Josef Said, Operations Director at KONNEKT shares his views on how students should secure a summer job to ensure their careers kick start on the right track once they complete their studies.
If you are student, you are probably totally immersed in your studies especially during this time of the year, with little or no time to dedicate to think on how to make meaningful use of your summer holidays. When exams are over it could be too late. Maybe you should plan to do it differently this year! It will not distract you from your studies, you just need to make better use of your time.
Whether you are a first or a final year student, finding a job that is in line with your studies is not an easy feat. If you have had a hand at it, you have certainly been told that you “lack experience”. This should give you a clear indication that completing your studies and attaining decent grades is only part of the story.
With the number of graduates increasing, employers are almost sure to have their mailboxes flooded with CVs for any vacancy they advertise. So from where do you start to be first in the pile?
Involvement in student organisations like Young Enterprise, AIESEC, and other student organisations will certainly give you a heads up. Employers love active students as this clearly indicates that you are capable of multi tasking and managing your time - key skills for any job. You will almost certainly come across a number of businessmen and key decision makers that could possibly be your future employers during the summer months or once you graduate. Experiences gained in student organisations give you a different outlook to life when compared to the “from home to lecture to home” students, almost certainly giving you an edge during any interview.
Getting involved not only improves your employability but is also great fun.
Elusive summer jobs
Having experience within student organisations will certainly help you get a summer job, however if you do not have any experience in such organisations, you should still do your best to secure employment this summer. Summer jobs exist; the trick is to identify them. The largest numberof jobs would be within catering and tourism. This is your starting point. Other opportunities exist in call centres, research companies, some manufacturing operations as well as companies in the services sector.
I would also suggest that you specifically target all companies that offer careers in your line of studies. Accept any job with these companies as it gives you the opportunity to get noticed. Obviously getting a job which is in your line of studies would be a great bonus but certainly not easy. If you fall hhort of this target getting any Summer job is a first step and certainly an investment.
At KONNEKT we receive thousands of CVs per year. Most CVs look the same due to the standard Europass format. When I was still in formal education teachers used to tell us differentiate yourselves, it seems that this piece of wisdom stopped being passed on. Can you explain how you expect to stand out if your CV is in the same format as that of all your class mates? Do you still think that Europass CV is for you? Find a professional and organised format and move away from Europass… no fussy formats just plain professional.
Success in job hunting, like everything else, has a lot to do with never giving up and being smart. You certainly cannot wait for the right job to be published on the newspaper. Inform your relatives and facebook friends that you are actively seeking employment in summer and get in touch with recruitment agencies. We estimate that around 80% of all jobs are found via word of mouth so you need to get the word out there that you are actively seeking employment. Once you send potential employers a a CV make sure that you follow up (yes follow up) and ask if there is a possibility for an interview. From my experience following up on a CV is the single most effective way to stand out from the rest and squarely demonstrates your commitment that you really want the job.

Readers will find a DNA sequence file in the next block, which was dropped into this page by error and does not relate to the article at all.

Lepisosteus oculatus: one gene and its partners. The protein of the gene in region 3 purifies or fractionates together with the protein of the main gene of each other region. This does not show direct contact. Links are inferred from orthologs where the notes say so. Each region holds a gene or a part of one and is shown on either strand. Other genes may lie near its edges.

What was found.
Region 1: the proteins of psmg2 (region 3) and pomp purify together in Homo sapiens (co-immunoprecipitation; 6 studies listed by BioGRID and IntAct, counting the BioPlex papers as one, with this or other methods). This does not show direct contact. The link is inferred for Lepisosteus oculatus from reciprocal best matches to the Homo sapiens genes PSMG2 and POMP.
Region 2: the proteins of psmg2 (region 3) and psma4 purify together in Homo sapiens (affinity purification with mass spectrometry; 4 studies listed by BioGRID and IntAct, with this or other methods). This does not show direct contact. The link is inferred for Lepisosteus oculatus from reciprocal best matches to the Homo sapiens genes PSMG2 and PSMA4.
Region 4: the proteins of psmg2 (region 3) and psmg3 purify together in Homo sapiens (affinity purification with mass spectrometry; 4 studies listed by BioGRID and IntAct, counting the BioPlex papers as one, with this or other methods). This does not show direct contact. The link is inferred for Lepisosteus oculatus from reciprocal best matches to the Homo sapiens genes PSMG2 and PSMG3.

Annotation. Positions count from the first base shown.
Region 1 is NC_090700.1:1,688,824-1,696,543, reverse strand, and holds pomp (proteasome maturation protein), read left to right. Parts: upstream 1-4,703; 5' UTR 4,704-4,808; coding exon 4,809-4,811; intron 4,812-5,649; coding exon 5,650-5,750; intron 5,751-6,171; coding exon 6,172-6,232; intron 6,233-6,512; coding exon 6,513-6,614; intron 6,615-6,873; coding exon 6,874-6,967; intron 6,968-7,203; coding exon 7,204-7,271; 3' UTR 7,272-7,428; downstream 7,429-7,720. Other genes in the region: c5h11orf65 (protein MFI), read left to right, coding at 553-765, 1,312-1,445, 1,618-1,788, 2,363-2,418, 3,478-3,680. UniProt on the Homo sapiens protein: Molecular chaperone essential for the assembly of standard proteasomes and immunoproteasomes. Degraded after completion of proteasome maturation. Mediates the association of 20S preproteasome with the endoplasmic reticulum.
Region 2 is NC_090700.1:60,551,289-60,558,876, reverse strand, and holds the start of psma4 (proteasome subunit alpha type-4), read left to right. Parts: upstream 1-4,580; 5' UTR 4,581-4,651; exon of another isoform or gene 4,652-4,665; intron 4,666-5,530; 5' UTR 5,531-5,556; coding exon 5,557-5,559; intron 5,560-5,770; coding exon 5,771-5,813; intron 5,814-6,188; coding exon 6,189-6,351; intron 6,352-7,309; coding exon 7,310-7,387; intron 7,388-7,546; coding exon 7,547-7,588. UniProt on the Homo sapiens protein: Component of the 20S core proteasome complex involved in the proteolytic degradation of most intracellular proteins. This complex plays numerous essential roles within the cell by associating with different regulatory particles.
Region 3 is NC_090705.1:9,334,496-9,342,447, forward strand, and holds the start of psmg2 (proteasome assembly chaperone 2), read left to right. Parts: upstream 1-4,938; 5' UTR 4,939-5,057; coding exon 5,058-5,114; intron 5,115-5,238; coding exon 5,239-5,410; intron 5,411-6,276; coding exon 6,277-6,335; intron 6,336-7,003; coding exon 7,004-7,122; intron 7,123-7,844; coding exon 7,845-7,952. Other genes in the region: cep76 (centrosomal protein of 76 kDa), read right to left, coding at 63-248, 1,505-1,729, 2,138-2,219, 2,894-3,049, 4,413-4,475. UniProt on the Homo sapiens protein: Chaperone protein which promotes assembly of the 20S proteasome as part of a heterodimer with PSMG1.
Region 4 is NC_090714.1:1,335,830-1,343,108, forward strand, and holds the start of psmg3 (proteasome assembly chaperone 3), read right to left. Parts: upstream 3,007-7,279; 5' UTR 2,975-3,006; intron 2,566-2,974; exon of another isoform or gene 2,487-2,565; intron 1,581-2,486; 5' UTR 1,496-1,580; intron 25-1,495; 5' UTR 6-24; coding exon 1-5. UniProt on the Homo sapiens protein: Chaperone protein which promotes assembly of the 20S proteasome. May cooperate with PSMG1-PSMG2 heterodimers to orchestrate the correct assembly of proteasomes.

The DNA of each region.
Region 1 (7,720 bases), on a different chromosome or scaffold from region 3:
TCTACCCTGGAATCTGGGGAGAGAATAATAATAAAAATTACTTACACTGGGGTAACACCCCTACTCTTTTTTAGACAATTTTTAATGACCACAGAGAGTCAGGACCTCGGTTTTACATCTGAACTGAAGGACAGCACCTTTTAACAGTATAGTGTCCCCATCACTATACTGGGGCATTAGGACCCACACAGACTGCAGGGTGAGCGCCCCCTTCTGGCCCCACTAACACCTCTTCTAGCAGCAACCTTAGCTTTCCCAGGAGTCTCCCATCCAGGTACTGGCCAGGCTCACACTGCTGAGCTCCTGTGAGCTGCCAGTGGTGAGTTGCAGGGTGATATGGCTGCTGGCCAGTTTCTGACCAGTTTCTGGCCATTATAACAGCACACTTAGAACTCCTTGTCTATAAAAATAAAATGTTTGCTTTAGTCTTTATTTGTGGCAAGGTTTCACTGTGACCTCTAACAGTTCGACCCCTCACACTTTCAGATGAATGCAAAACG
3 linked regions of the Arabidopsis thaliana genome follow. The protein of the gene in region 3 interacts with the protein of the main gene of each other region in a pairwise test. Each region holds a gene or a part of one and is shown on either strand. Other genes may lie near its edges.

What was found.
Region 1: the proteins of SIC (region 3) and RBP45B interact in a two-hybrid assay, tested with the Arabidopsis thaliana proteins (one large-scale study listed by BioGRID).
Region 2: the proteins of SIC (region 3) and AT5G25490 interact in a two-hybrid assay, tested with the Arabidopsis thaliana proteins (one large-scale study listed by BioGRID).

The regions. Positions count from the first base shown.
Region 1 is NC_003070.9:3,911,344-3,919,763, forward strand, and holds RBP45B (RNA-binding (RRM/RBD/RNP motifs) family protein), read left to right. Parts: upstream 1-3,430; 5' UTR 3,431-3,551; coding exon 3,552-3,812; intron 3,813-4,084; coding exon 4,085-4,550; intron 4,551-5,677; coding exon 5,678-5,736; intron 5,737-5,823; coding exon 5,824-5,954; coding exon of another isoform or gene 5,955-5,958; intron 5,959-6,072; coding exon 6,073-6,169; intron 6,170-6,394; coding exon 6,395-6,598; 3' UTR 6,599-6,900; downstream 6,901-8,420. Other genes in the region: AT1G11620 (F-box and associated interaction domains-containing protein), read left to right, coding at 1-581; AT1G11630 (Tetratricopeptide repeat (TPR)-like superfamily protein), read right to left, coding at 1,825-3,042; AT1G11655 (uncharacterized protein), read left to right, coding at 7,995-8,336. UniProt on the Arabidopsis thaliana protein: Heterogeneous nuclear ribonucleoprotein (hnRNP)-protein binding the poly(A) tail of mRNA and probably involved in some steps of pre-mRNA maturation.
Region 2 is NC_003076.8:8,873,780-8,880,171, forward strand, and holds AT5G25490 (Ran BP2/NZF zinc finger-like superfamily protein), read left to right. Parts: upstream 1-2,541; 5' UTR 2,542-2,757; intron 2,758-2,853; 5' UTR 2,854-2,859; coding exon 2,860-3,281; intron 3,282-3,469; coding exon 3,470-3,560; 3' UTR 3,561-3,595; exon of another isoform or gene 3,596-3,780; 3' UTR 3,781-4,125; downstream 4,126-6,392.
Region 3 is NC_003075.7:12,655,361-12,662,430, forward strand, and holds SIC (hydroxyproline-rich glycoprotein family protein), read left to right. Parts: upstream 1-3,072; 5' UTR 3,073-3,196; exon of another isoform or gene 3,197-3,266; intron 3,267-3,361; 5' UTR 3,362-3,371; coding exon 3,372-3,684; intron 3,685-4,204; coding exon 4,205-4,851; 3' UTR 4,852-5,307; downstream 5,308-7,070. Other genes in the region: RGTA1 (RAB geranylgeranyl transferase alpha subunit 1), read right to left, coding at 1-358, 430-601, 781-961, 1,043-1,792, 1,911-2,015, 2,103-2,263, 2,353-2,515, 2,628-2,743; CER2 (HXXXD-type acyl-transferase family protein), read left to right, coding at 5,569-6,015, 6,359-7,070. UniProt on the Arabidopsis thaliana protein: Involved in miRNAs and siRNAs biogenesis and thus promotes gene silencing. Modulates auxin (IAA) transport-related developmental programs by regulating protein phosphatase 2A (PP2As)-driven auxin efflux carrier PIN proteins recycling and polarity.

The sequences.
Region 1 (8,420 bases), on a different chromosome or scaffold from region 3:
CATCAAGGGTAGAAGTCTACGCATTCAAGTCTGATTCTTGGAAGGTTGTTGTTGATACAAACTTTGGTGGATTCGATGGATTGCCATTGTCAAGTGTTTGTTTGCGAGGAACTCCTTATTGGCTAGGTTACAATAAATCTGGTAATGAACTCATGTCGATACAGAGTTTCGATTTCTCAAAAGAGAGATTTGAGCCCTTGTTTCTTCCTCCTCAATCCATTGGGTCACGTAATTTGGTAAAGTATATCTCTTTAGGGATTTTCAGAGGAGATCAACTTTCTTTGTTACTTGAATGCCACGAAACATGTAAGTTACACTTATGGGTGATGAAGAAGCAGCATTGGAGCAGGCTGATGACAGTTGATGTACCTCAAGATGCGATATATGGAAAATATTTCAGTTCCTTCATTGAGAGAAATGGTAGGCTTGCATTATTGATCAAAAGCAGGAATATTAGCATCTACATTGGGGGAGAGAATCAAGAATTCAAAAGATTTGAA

If you are asked to attend an interview be prepared, practise an introduction about yourself and prepare honest answers for the most common questions. Interviewers like to hear about you, situations you have been in and how you handled them – here is where experience with student organisations comes in handy. Make your research on the company and ideally on the person meeting you. You should not only search the company website but also facebook, linkedin and news articles. If you do this you come across as knowing yourself and your stuff.
After all that effort you finally got an interview. Dress appropriately… yes, even if in the middle of summer. Make sure you know for which job you are being interviewed and take a copy of your CV. Finally you have to be at least 10mins early. During the interview be positive. Make sure you get the contact details of the interviewers so that you can thank him/her for the opportunity. Following up makes you stand out.
So you are lucky and have been offered the job. You don’t want to say “no thanks” because it clashes with your Saturday night out. Just get the job and work hard. If the job is not in line with you career ambitions it stepping stone to a job closer to what want, if the job is in line with your career ambitions than it is the right opportunity to shine.
Some of you might say that studies take up all of your time. My view is that it is all a question of how you use your time. My experience is that if you are disciplined you can still be active and attain good grades – it simply depends whether you are committed to do both. I hope these practical pointers act as a guide to help you succeed in your first steps towards your career. Good Luck!
An adaptation of this article can be found on timesofmalta.com
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